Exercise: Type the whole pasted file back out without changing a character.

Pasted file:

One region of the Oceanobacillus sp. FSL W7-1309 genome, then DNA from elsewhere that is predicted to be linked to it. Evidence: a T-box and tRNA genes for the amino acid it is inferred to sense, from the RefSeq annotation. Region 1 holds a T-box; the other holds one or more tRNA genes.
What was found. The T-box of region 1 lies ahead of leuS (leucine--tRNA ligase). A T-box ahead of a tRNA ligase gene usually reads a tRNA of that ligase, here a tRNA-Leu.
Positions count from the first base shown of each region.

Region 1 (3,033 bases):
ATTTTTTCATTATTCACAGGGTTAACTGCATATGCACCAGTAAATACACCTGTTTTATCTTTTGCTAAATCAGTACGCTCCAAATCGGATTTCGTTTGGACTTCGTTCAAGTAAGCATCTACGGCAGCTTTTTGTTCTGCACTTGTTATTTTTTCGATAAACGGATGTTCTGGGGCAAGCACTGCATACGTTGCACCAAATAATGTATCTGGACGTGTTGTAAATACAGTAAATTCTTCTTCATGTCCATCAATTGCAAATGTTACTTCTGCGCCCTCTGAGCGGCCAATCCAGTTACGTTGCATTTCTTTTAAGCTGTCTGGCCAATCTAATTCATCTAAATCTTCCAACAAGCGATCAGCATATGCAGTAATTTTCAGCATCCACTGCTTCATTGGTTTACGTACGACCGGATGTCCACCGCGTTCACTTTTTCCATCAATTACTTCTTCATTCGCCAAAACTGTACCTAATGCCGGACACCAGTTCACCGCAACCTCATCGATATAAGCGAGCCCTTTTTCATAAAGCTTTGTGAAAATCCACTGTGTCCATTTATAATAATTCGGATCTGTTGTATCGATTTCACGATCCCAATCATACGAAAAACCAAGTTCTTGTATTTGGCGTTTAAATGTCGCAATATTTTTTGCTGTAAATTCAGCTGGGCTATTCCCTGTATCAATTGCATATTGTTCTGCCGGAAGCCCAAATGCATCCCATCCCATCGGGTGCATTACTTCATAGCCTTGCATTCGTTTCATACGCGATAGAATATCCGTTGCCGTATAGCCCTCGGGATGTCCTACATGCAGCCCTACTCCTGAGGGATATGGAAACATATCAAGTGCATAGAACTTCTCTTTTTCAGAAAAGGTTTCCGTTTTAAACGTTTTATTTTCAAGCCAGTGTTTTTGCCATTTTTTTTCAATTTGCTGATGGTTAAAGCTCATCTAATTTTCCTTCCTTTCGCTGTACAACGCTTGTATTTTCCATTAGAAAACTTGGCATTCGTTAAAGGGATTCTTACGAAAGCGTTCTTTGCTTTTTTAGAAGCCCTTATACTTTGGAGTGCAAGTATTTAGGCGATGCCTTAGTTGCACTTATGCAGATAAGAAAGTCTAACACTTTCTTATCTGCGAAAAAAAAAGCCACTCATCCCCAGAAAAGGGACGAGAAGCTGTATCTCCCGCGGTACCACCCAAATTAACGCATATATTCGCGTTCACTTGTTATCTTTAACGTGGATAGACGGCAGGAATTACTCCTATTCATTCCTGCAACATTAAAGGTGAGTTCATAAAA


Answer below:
One region of the Oceanobacillus sp. FSL W7-1309 genome, then DNA from elsewhere that is predicted to be linked to it. Evidence: a T-box and tRNA genes for the amino acid it is inferred to sense, from the RefSeq annotation. Region 1 holds a T-box; the other holds one or more tRNA genes.
What was found. The T-box of region 1 lies ahead of leuS (leucine--tRNA ligase). A T-box ahead of a tRNA ligase gene usually reads a tRNA of that ligase, here a tRNA-Leu.
Positions count from the first base shown of each region.

Region 1 (3,033 bases):
ATTTTTTCATTATTCACAGGGTTAACTGCATATGCACCAGTAAATACACCTGTTTTATCTTTTGCTAAATCAGTACGCTCCAAATCGGATTTCGTTTGGACTTCGTTCAAGTAAGCATCTACGGCAGCTTTTTGTTCTGCACTTGTTATTTTTTCGATAAACGGATGTTCTGGGGCAAGCACTGCATACGTTGCACCAAATAATGTATCTGGACGTGTTGTAAATACAGTAAATTCTTCTTCATGTCCATCAATTGCAAATGTTACTTCTGCGCCCTCTGAGCGGCCAATCCAGTTACGTTGCATTTCTTTTAAGCTGTCTGGCCAATCTAATTCATCTAAATCTTCCAACAAGCGATCAGCATATGCAGTAATTTTCAGCATCCACTGCTTCATTGGTTTACGTACGACCGGATGTCCACCGCGTTCACTTTTTCCATCAATTACTTCTTCATTCGCCAAAACTGTACCTAATGCCGGACACCAGTTCACCGCAACCTCATCGATATAAGCGAGCCCTTTTTCATAAAGCTTTGTGAAAATCCACTGTGTCCATTTATAATAATTCGGATCTGTTGTATCGATTTCACGATCCCAATCATACGAAAAACCAAGTTCTTGTATTTGGCGTTTAAATGTCGCAATATTTTTTGCTGTAAATTCAGCTGGGCTATTCCCTGTATCAATTGCATATTGTTCTGCCGGAAGCCCAAATGCATCCCATCCCATCGGGTGCATTACTTCATAGCCTTGCATTCGTTTCATACGCGATAGAATATCCGTTGCCGTATAGCCCTCGGGATGTCCTACATGCAGCCCTACTCCTGAGGGATATGGAAACATATCAAGTGCATAGAACTTCTCTTTTTCAGAAAAGGTTTCCGTTTTAAACGTTTTATTTTCAAGCCAGTGTTTTTGCCATTTTTTTTCAATTTGCTGATGGTTAAAGCTCATCTAATTTTCCTTCCTTTCGCTGTACAACGCTTGTATTTTCCATTAGAAAACTTGGCATTCGTTAAAGGGATTCTTACGAAAGCGTTCTTTGCTTTTTTAGAAGCCCTTATACTTTGGAGTGCAAGTATTTAGGCGATGCCTTAGTTGCACTTATGCAGATAAGAAAGTCTAACACTTTCTTATCTGCGAAAAAAAAAGCCACTCATCCCCAGAAAAGGGACGAGAAGCTGTATCTCCCGCGGTACCACCCAAATTAACGCATATATTCGCGTTCACTTGTTATCTTTAACGTGGATAGACGGCAGGAATTACTCCTATTCATTCCTGCAACATTAAAGGTGAGTTCATAAAA